Statistical analysis

Spearman’s correlations between BSQ and the subscales of CET were calculated. Cohen’s d was used as a measure of effect size. Four linear regression models were built to explore the associations between body dissatisfaction, compulsive weight control exercise and depressive symptoms. The first two models explored bivariate associations by regressing depressive symptoms on body dissatisfaction and compulsive weight control exercise, respectively. The third model included both body dissatisfaction and compulsive weight control exercise to explore each of the independent variables' association to depression while holding the other constant. In the fourth model, an interaction-term between compulsive weight control exercise and body dissatisfaction was added to explore whether body dissatisfaction modified the association between compulsive weight control exercise and depressive symptoms. All regression models were adjusted for gender (male vs not male), age (continuous) and level of parental education (at least one parent with university education vs no parent with university education). The BSQ, CET and DASS-21 were all treated as continuous variables in the regression models. Multicollinearity was assessed by the variance inflation factor (VIF). A VIF below ten was regarded as satisfactory.

Ethical considerations

Prior to the data collection, the Universities’ Educational Support Offices and Student Health Services were informed about the study and granted approval to implement the study at each site. Before inclusion in the study, informed consent was given by all participants. The study was approved by the Swedish Ethical Review Authority (Reference Number: 2019-03276; 2020-01449).


A total of 18,973 students were invited to the study and 4263 (23%) participated by completing the web-based survey. See Table 1 for sample demographics.

Table 1 Characteristics of full sample and divided by males and females

Body dissatisfaction

Recalculated scoring for BSQ-8C, based on Taylor [56] is shown in Table 2.

Table 2 Percentage dispersion of levels of concern with shape (n = 4263)

On average, female participants scored higher on the BSQ (mean (M) = 21.3, SD = 10.2, SE = 0.2), than male participants (M = 14.7, SD = 7.1, SE = 0.2). This difference, 6. 7, 95% CI [6.2, 7.2], was significant t(4153.5) = 25.1, p < 0.0001; with a medium to large effect size, d = 0.7. Thus, women reported higher levels of body dissatisfaction than men.

Compulsive exercise

On average, females scored higher on Weight Control Exercise (M = 6.6, SD = 4.9, SE = 0.1), than males (M = 5.2, SD = 4.1, SE = 0.1). This difference, 1.4, 95% CI [1.2, 1.7], was significant t(3820.5) = 10.2, p < 0.0001; although the effect size was small, d = 0.3. Thus, a significant gender difference was found, where women more often self-reported to exercise for weight and shape reasons than men. On average, females also scored higher on Avoidance of Negative Affect and Rule-Driven Behavior (M = 9.01, SD = 6.89, SE = 0.13) than males (M = 8.36, SD = 6.63, SE = 0.17). This difference, 0.65 95% CI [0.24; 1.07], was significant t(3453.1) = 3.06, p = 0.002, with a small effect size d = 0.1. Moderate correlations were shown between body dissatisfaction and avoidance of negative affect and rule-driven behavior (r = 0.32) and finally, moderate correlations were found between avoidance of negative affect and rule-driven behavior and weight control exercise (r = 0.49), and between body dissatisfaction and weight control exercise (r = 0.64) (Table 3).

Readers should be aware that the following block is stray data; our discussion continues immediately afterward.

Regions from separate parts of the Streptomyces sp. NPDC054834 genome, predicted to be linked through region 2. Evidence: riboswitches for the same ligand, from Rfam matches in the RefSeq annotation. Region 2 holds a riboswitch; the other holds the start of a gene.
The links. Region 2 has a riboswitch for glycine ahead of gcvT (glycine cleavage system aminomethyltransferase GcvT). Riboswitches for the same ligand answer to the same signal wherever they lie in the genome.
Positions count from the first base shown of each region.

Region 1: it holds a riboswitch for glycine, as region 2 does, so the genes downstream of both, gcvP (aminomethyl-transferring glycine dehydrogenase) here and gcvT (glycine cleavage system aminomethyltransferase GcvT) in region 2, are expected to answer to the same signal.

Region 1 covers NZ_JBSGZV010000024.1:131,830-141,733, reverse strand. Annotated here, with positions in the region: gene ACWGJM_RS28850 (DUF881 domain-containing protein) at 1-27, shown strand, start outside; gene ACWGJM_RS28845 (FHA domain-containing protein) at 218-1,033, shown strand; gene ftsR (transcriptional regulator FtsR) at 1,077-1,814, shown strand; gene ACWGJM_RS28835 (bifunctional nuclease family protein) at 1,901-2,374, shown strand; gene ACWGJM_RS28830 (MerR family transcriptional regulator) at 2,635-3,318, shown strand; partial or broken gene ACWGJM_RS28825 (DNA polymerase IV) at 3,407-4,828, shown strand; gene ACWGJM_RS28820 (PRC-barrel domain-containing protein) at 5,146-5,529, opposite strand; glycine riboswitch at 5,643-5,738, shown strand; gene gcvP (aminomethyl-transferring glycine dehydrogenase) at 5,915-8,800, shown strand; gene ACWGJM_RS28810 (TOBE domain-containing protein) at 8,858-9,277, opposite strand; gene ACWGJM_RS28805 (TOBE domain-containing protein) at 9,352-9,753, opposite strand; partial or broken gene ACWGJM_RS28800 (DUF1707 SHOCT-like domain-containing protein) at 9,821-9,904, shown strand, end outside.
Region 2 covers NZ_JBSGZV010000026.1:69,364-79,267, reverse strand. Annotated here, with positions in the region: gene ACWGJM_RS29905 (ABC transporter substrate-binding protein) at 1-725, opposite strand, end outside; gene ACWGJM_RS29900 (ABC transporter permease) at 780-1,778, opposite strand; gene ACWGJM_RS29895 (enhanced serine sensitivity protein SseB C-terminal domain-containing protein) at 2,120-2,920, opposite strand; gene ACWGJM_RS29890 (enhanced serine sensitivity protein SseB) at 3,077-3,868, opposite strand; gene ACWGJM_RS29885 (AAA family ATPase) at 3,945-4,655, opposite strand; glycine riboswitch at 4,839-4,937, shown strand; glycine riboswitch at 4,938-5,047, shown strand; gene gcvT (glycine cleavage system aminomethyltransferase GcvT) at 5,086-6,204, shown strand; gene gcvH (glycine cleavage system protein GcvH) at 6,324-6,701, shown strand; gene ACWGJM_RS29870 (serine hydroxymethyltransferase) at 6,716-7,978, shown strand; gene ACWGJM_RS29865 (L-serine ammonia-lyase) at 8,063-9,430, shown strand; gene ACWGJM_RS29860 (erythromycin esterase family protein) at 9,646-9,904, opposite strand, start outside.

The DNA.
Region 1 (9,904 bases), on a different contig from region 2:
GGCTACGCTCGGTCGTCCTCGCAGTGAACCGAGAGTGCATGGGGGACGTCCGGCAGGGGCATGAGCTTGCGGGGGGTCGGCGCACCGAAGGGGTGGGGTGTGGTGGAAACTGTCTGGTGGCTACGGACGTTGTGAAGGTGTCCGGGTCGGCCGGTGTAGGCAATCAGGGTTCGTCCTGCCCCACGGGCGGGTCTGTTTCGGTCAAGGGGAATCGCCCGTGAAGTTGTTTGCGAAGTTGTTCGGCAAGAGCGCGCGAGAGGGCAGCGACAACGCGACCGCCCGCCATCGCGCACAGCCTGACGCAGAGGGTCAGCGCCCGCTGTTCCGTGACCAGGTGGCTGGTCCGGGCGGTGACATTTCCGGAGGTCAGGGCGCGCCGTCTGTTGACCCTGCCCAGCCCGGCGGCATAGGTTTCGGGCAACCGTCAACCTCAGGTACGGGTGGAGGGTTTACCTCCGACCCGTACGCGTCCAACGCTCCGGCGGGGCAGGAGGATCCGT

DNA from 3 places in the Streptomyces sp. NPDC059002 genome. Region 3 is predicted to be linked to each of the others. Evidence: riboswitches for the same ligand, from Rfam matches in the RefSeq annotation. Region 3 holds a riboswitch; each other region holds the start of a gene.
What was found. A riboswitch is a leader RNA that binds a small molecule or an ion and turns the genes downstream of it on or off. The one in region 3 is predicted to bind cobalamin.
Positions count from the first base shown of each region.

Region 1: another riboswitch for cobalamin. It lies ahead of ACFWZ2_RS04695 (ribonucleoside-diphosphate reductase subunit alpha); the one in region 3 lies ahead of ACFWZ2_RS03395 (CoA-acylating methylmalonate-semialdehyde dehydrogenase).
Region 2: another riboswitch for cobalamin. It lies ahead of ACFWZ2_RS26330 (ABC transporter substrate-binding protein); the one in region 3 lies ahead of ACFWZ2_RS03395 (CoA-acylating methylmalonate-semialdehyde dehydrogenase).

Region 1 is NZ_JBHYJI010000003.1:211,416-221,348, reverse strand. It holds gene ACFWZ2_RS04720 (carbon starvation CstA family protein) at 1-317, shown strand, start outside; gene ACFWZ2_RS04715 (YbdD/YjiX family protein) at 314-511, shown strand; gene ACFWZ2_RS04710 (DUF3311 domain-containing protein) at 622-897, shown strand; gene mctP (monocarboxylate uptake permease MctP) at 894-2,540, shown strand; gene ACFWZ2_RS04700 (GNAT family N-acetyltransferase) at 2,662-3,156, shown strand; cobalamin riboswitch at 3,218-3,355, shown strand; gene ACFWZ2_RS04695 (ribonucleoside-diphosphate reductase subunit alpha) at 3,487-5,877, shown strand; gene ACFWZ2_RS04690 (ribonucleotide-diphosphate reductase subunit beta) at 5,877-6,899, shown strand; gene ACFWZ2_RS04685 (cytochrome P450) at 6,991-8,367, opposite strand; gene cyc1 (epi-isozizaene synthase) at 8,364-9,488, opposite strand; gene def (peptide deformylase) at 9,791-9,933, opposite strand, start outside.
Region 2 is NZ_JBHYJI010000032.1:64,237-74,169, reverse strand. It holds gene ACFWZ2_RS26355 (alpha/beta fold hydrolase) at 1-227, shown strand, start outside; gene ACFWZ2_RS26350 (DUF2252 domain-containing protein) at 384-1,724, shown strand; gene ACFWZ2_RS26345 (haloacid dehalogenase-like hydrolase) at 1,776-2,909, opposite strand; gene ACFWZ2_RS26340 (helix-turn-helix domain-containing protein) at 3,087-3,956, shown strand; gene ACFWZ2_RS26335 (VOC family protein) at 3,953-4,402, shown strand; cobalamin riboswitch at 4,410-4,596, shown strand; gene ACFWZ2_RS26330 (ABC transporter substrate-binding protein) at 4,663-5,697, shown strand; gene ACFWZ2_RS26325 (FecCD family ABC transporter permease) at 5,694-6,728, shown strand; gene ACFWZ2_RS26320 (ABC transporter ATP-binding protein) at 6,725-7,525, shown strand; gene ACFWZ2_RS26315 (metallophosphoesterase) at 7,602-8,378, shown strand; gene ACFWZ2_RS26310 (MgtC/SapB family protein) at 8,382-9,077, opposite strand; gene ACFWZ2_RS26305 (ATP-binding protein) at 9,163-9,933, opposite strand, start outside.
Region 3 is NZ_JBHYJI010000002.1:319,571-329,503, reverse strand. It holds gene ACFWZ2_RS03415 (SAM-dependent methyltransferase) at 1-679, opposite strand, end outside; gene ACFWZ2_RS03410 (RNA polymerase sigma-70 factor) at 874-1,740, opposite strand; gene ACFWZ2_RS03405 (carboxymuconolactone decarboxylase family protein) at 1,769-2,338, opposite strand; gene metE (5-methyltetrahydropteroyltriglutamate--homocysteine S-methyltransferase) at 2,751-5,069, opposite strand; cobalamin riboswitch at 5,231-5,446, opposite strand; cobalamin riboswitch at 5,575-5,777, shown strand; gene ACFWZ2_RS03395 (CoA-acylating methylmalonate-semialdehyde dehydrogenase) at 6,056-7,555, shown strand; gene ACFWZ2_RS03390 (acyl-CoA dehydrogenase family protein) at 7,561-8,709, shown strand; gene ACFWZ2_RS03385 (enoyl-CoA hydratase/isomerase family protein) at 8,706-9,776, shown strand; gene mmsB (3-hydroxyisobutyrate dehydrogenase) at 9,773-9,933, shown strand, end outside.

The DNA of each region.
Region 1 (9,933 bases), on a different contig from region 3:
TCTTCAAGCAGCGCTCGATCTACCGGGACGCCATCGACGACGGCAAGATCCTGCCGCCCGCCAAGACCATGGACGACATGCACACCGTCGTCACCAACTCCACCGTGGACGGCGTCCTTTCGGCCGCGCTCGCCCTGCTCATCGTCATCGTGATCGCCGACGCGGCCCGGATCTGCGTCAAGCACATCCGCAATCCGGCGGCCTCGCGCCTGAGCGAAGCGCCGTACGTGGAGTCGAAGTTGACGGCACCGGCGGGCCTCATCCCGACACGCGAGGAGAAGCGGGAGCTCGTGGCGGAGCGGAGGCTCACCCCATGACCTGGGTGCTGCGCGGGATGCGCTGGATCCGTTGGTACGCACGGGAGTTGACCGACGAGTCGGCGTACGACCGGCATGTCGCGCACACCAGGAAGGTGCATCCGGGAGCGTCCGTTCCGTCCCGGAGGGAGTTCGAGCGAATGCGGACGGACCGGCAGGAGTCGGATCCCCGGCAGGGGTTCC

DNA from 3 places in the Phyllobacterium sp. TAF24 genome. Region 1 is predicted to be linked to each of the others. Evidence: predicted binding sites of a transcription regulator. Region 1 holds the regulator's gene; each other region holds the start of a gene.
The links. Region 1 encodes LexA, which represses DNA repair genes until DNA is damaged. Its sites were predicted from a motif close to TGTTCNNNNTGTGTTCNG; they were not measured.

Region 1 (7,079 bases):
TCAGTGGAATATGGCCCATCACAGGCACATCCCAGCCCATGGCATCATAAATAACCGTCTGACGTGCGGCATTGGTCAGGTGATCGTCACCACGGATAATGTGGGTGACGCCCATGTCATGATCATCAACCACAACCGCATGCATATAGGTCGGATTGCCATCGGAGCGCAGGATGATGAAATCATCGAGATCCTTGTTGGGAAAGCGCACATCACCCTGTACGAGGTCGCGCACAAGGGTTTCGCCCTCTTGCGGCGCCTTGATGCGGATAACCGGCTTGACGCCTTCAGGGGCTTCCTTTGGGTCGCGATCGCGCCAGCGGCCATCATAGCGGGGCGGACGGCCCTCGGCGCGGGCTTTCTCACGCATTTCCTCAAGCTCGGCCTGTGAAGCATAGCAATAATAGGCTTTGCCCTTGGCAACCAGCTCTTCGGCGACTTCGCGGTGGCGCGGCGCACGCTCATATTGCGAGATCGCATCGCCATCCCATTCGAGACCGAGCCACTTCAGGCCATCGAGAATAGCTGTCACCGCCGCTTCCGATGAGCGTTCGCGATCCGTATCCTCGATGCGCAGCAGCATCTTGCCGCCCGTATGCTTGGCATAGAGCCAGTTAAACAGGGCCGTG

Table 3 Correlations between compulsive exercise and body dissatisfaction. Spearman’s rank correlations with 95% CI, (n = 4263)


On average, depression levels were higher among females (M = 4.93 SD = 4.73, SE = 0.09) than males (M = 4.42 SD = 4.65, SE = 0.12). This difference, 0.5 95% CI [0.21; 0.79] was significant t(3396.7) = 3.37, p = 0.0007 with a small effect size d = 0.1.

Association with reported symptoms of depression

Table 4 shows the association between dissatisfaction (BD), weight control exercise (WCE) and level of depression, respectively. Model 1 showed that body dissatisfaction (BD) was positively associated with higher mean level of depression. Model 2 showed that also compulsive weight control exercise (WCE) was positively associated with mean level of depression. In model 3 (including both BD and WCE) the association between compulsive weight control exercise and depressive symptoms became negative, while the effect of body dissatisfaction on level of depression became more pronounced compared to model 1. Model 4 showed that there was a statistically significant interaction between body dissatisfaction and compulsive weight control exercise, although this interaction is too small to be considered practically significant.

Table 4 Linear regression models of the association between compulsive training, body dissatisfaction, and depressive symptoms

Both BD and WCE were associated with depressive symptoms. When adding both predictors in the same model, WCE was negatively associated to depression symptoms, while BD was still positively associated. This indicates that within levels of BD, WCE is negatively associated to depression (Fig. 1).

Fig. 1
figure 1

Association between levels of BD, WCE and level of depression. The figure shows predicted values of depressive symptoms from model 4.The lines represent different levels of BD, see legend


The aim of this study was to explore the associations between compulsive exercise, body dissatisfaction and self-reported symptoms of depression among Swedish university students.